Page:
The best source of information is often the bedside nurse caring for the patient. All members of the team who are caring for the patient are updated daily during 'rounds' and can help loved ones stay informed. If you wish to meet with a member of the ICU physician team (e.g., consultants, ICU Fellow, or residents), please talk with the bedside nurse or the ICU social worker. Each of these people can help arrange a time when the doctor can speak with you.
Detailed information about a patient’s health will only be released to the power of attorney for personal care (POA-PC) or substitute decision maker (SDM), and those who have the password (see below for information about the password).
It is helpful for our team to have one person who is designated as the family spokesperson to contact when setting up family meetings and/or updating on patient status. This spokesperson can coordinate information sharing amongst the rest of the family/loved ones. This will help keep everyone ‘on the same page’ and allow staff to focus on caring for the patient.
What Are Rounds?
The ICU has morning and afternoon rounds with the interdisciplinary team. These rounds allow the team to discuss, develop and evaluate a plan of care for each patient.
The morning round starts at 8:30 a.m. in our team room. Morning rounds can last between 1-3 hours. Afternoon rounds begin around 3:30 pm and are held at the bedside. Due to the care needs and close proximity of patients to each other, and our obligation to protect the privacy of our patients, you may be asked to temporarily leave the ICU during afternoon rounds. Please assured we will do our best to get you back to the bedside as soon as possible.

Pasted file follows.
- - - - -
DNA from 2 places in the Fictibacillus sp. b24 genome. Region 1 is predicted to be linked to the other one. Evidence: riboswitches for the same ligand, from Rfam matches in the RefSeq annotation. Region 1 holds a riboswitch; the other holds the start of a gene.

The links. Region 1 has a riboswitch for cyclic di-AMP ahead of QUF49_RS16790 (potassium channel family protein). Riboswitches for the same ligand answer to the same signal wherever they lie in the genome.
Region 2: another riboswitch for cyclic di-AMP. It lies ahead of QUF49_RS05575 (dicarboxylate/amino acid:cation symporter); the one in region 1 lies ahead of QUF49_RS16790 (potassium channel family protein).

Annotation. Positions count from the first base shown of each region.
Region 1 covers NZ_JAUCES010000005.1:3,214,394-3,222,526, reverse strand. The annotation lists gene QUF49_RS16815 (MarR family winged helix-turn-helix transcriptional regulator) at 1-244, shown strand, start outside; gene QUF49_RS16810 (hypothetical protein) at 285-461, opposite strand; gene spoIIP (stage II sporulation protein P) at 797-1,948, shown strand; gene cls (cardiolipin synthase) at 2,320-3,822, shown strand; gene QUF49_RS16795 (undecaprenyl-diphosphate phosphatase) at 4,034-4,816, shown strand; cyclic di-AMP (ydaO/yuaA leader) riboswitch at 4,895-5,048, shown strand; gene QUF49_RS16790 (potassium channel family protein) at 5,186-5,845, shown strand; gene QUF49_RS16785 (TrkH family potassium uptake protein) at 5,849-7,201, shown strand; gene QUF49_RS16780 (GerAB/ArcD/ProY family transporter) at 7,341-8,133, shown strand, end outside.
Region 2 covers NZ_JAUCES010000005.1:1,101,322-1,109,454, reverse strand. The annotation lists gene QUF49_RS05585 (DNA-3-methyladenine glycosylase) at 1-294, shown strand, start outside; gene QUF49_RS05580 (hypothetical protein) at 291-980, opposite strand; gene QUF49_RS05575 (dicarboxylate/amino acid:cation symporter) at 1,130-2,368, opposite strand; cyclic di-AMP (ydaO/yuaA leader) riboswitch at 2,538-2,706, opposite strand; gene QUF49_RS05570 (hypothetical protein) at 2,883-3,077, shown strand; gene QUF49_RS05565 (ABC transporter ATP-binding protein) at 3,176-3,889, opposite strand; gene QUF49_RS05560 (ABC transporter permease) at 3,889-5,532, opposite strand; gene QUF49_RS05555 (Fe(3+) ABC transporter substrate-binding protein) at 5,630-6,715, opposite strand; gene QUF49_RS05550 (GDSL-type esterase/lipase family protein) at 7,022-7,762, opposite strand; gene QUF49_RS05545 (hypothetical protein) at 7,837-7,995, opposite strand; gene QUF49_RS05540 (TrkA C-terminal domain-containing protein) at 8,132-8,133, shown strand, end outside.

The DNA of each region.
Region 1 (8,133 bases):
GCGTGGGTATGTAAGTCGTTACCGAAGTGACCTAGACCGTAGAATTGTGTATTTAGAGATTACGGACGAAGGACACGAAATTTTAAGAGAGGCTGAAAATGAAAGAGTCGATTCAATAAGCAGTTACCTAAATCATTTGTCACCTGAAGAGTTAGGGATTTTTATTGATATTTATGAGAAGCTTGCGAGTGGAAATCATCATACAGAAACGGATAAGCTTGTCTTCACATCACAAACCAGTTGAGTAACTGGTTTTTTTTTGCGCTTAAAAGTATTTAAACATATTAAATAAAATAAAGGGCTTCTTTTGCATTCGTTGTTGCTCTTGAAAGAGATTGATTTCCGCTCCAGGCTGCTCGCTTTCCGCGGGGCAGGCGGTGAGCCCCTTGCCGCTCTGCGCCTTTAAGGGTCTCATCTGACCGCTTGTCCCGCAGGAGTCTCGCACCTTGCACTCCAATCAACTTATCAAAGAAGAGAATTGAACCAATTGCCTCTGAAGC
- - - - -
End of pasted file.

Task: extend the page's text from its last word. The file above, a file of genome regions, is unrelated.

What is the password system?
In order to protect patients’ personal health information, we have a 'password' system that is to be used by all loved ones/family members when requesting patient information or a medical update. This password is needed when asking for information by phone or at the bedside while visiting.
Often patients in our ICU are not able to tell the ICU team who can have access to their personal health information. The ICU then relies on the POA-PC or SDM to identify a password that must be stated by anyone asking for patient information. It is the responsibility of the POA-PC or SDM to share the password with the people that patient would want to share his/her health information with.
This password is not meant to be used as a deterrent to visiting patients. It is not required to visit a patient; however, it will be required at the bed side if information is requested.
We appreciate your cooperation and thank you for helping us protect the patient’s right to privacy, and determining who can access his/her personal health information.